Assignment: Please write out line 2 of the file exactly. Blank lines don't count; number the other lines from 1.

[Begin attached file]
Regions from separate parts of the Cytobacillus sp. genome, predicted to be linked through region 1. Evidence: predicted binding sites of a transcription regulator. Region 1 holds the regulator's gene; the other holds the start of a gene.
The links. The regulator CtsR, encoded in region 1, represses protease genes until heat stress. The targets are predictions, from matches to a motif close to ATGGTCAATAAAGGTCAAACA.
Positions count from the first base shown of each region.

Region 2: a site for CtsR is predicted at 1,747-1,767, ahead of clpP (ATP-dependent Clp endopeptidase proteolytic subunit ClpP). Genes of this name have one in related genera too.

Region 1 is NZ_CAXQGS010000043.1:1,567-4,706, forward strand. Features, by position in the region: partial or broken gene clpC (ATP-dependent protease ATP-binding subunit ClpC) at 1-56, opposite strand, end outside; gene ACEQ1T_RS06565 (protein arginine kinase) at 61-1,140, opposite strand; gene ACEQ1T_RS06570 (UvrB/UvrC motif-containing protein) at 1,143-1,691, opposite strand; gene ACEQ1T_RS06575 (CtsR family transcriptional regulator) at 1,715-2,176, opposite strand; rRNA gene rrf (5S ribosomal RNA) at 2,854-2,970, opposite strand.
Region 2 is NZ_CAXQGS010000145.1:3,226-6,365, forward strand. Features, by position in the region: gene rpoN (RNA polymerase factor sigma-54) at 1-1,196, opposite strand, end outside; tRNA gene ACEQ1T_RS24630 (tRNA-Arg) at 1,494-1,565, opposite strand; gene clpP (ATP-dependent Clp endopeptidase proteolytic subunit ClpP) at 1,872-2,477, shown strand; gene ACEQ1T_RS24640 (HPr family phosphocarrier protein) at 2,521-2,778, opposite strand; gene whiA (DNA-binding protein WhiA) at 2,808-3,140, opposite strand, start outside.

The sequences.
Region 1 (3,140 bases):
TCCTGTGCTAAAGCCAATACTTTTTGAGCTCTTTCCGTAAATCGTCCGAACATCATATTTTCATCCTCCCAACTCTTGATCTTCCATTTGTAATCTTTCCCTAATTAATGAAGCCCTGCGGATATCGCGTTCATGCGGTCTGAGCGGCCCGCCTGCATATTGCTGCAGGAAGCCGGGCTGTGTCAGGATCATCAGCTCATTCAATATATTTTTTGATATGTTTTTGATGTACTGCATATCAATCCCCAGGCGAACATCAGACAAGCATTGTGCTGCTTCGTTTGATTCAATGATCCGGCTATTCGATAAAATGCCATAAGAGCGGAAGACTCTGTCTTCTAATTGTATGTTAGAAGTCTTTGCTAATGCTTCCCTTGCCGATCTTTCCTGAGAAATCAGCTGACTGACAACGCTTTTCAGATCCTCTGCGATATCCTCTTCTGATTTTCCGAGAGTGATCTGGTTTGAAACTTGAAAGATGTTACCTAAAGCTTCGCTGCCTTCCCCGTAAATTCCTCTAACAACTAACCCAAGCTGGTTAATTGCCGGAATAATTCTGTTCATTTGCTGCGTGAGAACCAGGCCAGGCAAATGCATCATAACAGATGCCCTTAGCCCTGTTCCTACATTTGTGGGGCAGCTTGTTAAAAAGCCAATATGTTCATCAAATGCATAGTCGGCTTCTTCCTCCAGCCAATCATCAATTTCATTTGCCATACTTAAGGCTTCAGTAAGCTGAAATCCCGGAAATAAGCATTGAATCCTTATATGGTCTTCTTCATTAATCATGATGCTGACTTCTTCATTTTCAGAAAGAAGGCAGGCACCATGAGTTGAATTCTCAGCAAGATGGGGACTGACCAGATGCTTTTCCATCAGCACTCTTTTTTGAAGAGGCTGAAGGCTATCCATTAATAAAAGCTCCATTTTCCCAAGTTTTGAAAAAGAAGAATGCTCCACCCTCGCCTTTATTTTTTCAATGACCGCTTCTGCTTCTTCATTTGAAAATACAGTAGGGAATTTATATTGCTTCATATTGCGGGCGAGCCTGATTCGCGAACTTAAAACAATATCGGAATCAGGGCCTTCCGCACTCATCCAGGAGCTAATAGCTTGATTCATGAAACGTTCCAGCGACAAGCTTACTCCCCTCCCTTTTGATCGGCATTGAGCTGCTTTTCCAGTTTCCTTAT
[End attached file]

The links. The regulator CtsR, encoded in region 1, represses protease genes until heat stress. The targets are predictions, from matches to a motif close to ATGGTCAATAAAGGTCAAACA.